10 posted on 03/24/2012 12:58:31 PM PDT by Stosh
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To: ZOOKER
What action can be taken against him when he does?

November 6, 2012, USA National Election.

11 posted on 03/24/2012 1:09:41 PM PDT by USS Alaska (Nuke the terrorists savages.)
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To: Leep

I am an attorney and this article is 10000% correct.


12 posted on 03/24/2012 1:12:02 PM PDT by GlockThe Vote (The Obama Adminstration: 2nd wave of attacks on America after 9/11)
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To: NCjim

For three years nowm, I have asked one simple question: Why do we need DeathCare when we already have a Health Insurance Portability and Accountability Act (HIPAA) AND a Child Health Insurance Program Reauthorization Act (CHIPRA), both fully funded through 12/31/2013. I have asked Delaware’s Congressional delegation several times, with zero results.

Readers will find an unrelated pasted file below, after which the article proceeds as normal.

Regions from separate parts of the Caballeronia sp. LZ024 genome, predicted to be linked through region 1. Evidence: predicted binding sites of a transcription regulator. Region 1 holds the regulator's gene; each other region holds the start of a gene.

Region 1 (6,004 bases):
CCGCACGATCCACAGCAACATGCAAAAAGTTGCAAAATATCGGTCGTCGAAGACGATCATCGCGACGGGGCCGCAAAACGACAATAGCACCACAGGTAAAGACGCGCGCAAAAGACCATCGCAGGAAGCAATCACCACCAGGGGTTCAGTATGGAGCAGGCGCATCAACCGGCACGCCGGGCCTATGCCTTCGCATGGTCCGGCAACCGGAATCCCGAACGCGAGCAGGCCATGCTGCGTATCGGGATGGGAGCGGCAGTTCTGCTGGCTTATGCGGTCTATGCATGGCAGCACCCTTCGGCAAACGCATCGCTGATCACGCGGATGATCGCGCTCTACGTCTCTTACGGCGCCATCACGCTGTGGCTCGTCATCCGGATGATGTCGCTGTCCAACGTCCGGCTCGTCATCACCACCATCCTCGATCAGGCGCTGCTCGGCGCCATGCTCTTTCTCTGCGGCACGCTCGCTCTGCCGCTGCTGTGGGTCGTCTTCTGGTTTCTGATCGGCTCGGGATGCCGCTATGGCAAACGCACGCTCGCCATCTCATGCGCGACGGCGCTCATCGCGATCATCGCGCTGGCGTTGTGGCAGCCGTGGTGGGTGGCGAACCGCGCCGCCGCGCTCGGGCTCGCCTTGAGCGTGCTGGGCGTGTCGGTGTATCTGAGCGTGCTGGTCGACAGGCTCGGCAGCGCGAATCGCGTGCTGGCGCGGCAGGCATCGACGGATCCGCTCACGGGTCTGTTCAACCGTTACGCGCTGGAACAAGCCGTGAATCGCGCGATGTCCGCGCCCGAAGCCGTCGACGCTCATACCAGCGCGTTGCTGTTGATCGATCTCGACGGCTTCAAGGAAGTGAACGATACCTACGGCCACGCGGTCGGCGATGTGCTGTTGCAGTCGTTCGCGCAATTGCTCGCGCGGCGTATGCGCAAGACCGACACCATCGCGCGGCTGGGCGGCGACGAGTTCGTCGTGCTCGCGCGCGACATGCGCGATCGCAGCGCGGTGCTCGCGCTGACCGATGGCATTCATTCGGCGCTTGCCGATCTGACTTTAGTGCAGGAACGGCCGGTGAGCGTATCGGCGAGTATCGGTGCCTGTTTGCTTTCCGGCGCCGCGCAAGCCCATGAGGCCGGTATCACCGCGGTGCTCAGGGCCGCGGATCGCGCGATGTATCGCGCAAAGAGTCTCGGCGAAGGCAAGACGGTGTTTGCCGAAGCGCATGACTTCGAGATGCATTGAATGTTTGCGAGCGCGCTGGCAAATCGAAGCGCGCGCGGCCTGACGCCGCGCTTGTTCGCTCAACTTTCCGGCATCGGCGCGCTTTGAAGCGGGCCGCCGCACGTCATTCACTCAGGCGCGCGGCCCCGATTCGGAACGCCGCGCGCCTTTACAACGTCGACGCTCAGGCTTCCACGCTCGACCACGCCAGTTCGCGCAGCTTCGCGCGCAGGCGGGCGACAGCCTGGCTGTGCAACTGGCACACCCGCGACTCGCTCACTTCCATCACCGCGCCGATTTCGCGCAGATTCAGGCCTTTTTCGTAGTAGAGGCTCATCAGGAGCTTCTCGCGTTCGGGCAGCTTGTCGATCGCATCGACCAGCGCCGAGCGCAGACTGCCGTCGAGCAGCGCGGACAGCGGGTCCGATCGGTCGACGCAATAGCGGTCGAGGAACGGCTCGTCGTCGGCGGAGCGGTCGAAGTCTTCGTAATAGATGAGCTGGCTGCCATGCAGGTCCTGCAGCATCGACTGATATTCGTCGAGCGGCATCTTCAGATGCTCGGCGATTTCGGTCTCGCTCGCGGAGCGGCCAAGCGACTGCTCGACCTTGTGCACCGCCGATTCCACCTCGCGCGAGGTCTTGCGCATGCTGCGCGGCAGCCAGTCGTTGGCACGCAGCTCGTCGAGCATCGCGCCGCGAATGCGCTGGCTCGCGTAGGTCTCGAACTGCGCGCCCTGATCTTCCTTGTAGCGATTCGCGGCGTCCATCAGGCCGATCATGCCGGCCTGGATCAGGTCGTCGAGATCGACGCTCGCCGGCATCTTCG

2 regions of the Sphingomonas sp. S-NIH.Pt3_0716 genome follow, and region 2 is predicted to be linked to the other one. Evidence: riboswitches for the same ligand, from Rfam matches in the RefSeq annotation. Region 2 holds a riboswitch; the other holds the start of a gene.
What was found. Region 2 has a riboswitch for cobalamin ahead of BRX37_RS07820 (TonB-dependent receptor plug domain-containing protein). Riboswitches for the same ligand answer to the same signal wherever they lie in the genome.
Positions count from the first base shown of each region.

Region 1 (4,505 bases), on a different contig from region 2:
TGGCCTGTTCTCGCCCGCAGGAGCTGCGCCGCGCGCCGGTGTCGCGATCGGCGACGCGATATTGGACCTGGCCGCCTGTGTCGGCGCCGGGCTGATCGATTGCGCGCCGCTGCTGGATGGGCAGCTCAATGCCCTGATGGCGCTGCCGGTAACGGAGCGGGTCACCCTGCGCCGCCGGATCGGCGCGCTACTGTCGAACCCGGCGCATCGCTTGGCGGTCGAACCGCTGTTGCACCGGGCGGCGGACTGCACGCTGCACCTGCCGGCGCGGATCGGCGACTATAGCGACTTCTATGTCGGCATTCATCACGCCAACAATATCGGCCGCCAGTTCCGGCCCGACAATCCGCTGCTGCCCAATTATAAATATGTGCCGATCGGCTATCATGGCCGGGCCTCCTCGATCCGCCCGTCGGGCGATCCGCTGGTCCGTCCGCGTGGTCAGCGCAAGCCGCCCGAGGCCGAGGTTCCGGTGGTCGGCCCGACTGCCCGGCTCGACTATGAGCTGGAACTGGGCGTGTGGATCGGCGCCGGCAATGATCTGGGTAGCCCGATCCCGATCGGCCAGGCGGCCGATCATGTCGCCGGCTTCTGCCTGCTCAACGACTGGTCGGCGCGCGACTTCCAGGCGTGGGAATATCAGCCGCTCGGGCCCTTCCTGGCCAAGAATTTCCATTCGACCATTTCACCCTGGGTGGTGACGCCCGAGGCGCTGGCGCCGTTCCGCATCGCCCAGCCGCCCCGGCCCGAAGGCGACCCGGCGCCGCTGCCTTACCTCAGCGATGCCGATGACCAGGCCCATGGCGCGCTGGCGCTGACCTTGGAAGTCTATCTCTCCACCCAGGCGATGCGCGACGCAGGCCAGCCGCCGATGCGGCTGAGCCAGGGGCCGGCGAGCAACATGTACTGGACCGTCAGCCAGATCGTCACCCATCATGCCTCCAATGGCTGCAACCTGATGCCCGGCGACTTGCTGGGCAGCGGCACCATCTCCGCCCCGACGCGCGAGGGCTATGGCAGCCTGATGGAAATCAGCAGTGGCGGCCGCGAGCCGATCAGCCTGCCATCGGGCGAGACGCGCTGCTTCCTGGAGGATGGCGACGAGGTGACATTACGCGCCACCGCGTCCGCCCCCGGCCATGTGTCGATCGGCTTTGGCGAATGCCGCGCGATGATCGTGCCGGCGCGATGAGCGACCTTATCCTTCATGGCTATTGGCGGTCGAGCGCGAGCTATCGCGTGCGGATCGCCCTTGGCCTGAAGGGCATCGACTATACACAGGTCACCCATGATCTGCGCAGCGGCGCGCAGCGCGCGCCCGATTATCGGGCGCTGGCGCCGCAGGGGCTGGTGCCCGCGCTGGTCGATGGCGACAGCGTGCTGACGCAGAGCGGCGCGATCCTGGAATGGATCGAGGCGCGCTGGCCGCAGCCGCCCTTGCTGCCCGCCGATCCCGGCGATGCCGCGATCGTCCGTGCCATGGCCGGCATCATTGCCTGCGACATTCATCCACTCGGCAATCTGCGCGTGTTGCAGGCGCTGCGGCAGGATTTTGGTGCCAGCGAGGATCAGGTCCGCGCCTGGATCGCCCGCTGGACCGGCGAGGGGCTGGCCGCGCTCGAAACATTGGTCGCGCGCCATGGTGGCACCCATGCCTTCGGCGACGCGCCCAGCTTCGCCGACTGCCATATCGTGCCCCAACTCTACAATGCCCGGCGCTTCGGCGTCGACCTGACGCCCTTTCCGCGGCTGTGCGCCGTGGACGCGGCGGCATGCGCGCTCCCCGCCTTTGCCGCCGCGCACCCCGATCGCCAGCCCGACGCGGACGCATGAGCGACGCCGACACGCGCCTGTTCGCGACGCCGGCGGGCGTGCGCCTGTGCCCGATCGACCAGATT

I plan on asking Rep. Gingrich that very question on his trip to Delaware on Monday. Let’s see if I can get an answer.


13 posted on 03/24/2012 1:21:13 PM PDT by NTHockey (Rules of engagement #1: Take no prisoners)
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To: NCjim

While Congress may regulate interstate commerce, it may not regulate intrastate commerce.All health insurance was intrastate prior to Obamacare.

Also, the Federal government cannot force someone to buy any product at the cost of their personal liberty.

If they think they can, it is time for a major reset in Washington DC by the people.


14 posted on 03/24/2012 1:21:57 PM PDT by exit82 (Democrats are the enemies of freedom. Be Andrew Breitbart.)
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To: NTHockey